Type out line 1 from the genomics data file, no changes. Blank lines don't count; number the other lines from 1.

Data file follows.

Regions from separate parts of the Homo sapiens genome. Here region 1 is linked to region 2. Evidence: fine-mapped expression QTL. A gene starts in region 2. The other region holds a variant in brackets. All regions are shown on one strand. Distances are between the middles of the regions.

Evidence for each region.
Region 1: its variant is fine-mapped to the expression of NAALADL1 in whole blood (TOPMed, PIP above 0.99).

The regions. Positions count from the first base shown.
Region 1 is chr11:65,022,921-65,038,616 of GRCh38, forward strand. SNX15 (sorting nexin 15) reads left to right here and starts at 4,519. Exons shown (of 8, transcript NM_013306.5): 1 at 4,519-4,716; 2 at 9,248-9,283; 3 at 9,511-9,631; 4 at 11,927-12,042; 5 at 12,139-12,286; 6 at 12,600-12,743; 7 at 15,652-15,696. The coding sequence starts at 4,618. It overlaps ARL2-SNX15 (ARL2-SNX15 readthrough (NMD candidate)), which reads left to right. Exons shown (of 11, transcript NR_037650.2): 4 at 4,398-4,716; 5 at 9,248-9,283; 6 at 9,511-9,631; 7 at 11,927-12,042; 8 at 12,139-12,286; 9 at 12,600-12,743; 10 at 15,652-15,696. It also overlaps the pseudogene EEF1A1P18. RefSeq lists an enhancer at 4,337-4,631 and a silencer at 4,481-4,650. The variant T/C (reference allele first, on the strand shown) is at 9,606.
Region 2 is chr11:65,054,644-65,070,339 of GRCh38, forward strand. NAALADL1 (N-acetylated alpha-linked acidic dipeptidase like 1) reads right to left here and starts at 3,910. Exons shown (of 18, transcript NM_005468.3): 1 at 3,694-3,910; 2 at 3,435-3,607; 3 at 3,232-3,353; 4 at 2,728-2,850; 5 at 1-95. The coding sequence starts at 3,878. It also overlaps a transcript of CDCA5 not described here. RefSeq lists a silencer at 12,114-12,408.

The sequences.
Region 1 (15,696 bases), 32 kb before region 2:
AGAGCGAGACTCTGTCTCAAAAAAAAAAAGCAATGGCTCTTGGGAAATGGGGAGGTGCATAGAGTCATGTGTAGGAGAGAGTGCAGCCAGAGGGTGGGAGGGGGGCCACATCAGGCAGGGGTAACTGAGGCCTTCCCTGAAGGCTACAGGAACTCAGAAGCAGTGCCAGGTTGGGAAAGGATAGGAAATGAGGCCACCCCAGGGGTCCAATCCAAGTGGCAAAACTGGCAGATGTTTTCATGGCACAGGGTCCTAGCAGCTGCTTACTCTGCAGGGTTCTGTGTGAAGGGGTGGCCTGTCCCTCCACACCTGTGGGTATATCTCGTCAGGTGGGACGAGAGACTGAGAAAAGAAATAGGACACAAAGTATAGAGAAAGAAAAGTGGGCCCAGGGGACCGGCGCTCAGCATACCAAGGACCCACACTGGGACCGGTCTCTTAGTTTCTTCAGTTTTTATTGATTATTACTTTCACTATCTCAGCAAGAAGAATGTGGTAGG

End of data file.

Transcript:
Regions from separate parts of the Homo sapiens genome. Here region 1 is linked to region 2. Evidence: fine-mapped expression QTL. A gene starts in region 2. The other region holds a variant in brackets. All regions are shown on one strand. Distances are between the middles of the regions.